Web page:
Growing up, how many of us were given free reign over our fashion choices? Whether your answer is ‘none’, or ‘complete freedom’, you may find that either way you now find yourself stuck in a style rut as an adult. Cycling between near-identical outfits has been linked to a number of conditions by fashion psychologists. Below, we explore a range of potential causes of ‘Repetitious Wardrobe Complex’.
As we know, our current fashion industry is largely trend-driven and capitalist. It’s no wonder that many of us experience choice fatigue with the number of sartorial options this ‘free market’ model offers. Think about the last time you searched for a specific style online or in store. How many near-identical options did you consider before settling on one?
Even with consumers’ shifting attitudes to fashion, the vast choice the industry offers is ingrained in our approach to buying and outfit building. What’s more, constant bombardment from targeted online advertising now means we may see fashion as something ‘unfinishable’. In other words, we feel that that one ‘final’ purchase will make our wardrobe feel complete.
In reality, holding this attitude to fashion means we can’t ever feel truly secure in our ability to style ourselves. “I have nothing to wear” is a phrase often thrown around, when we simply can’t see the wood for the trees. Oversaturated wardrobes mean we refer back to familiar pieces that keep us in our comfort zones. Taking fashion risks feels like too much effort for many.
With this in mind, could we say that many of those purchases made with the intention of ‘completing’ our wardrobes are about creating an identity? At the point of purchase a garment might grab our attention. Often we attach an ideal or identity to it, something which we want to buy into. Yet, when it comes to getting dressed we feel insecure about creating that identity for ourselves – it seemed much more appealing when it was simply a notion.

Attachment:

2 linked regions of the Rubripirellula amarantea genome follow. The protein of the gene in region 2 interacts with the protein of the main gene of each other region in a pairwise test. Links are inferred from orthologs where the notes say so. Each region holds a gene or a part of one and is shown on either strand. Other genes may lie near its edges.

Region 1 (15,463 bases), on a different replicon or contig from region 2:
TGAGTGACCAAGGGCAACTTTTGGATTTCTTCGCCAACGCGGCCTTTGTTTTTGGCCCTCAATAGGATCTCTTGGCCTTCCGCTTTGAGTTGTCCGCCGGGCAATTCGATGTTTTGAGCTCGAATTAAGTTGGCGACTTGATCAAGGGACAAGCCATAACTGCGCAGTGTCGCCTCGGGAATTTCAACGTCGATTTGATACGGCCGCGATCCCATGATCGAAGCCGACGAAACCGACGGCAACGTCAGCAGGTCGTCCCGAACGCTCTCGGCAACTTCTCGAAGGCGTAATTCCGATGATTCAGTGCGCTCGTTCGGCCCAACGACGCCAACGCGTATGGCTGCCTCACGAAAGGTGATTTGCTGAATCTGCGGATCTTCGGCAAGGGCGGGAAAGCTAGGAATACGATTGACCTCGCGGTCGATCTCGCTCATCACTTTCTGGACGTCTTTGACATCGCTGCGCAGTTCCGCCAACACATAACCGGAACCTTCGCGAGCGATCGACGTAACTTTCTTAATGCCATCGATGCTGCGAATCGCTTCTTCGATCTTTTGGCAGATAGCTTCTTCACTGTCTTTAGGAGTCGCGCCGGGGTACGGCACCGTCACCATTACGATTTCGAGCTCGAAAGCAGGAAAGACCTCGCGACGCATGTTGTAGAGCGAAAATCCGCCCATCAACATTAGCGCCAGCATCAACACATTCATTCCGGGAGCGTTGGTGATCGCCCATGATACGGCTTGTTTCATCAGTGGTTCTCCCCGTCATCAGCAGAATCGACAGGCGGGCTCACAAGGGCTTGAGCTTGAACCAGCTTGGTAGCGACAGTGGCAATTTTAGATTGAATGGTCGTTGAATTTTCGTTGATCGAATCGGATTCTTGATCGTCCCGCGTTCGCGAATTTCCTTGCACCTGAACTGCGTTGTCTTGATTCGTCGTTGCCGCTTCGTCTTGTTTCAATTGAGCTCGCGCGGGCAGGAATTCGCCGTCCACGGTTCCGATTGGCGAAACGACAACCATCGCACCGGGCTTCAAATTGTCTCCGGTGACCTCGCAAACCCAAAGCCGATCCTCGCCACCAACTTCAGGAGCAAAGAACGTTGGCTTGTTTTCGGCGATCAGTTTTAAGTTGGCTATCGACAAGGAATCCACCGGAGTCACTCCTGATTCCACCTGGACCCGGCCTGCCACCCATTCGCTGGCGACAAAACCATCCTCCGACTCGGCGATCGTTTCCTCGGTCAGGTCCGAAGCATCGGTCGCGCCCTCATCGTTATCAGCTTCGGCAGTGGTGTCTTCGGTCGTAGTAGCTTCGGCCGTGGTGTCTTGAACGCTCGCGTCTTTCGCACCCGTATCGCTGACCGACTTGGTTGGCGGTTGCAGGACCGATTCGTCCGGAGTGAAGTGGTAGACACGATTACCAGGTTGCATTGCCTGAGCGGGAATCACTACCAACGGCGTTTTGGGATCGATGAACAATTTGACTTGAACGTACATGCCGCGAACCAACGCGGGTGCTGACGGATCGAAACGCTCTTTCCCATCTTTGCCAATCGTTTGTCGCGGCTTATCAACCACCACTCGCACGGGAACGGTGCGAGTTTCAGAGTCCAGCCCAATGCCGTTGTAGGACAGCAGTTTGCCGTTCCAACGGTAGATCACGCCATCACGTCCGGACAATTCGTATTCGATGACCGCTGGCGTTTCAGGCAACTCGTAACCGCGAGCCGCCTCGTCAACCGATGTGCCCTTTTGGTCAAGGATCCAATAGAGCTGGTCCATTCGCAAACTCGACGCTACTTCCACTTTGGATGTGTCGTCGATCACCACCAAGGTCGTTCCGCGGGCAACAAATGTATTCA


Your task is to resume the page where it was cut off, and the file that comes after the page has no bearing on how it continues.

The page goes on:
Creatures of Habit
Breaking out of this fashion rut comes down to knowing how to break habits. Psychologist Ian Newby-Clark notes that we all have hundreds of habitual behaviours, through which we engage with tasks on an almost subconscious level. Clark acknowledges we don’t always like all of our habits, but taking steps to change them isn’t necessarily straightforward.
When we dress ourselves in this habitual way, we are allowing our brains to make routine choices over and over again. Our brains prefer to remain tranquil. They aren’t predisposed to taking fashion risks which might make us psychologically uncomfortable. Yet, discomfort is a key element of personal growth and discovery.
So, psychologically we are creatures of habit. Our brains function best around routine and ritual, indulging our need for structure, comfort and familiarity. Stepping into a clothing retailer, overwhelmed with unfamiliar choices, it’s easy to see why our habitual minds may lead us to opt for the same styles over and over.
Occasionally, we may notice this pattern and take deliberate steps to break it. In buying something unfamiliar and different to our usual style, we may feel a spark of inspiration or excitement. Yet, when it comes to getting dressed, what is the likelihood of reaching for that bold new piece?
Fashion marketing shows us who we could be, offering us an identity. We may buy into the idea of a new identity on an impulse, but when it comes to living up to it, we may never wear those clothes, because they don’t truthfully feel like ‘us’.
Fashion psychologists such as Dawnn Karen have identified a number of concepts that explain our complicated psychological relationships with fashion.
- Repetitious Wardrobe Complex: wearing the same or similar outfits consistently.
- Polychromatic Anguish Syndrome: you feel scared or uncomfortable in trying bold colours, perhaps due to a desire to blend into the background.
- Mood Illustration: you dress in correspondence with your mood. An unconscious selection of garments communicates your state of mind to the outside world.
- Mood Enhancement: an alternative to mood illustration, you dress to optimise your mood, aligning your fashion choices with the pieces that lift your spirits.
These concepts certainly run a lot deeper than simply preferring comfort over style or feeling ‘at home’ in a certain colour . It may be necessary to dig down to past experiences, or even traumas to explain some of our seemingly trivial style choices.
Of course, personal comfort should come above all else when it comes to fashion. But, perhaps many of us might want to draw more of a balance between comfort and taking occasional risks. Stepping out of comfort zones is important for growth in any area of life. What’s more, with fashion tied so closely to our personal sense of self, challenging our habits is perhaps crucial here.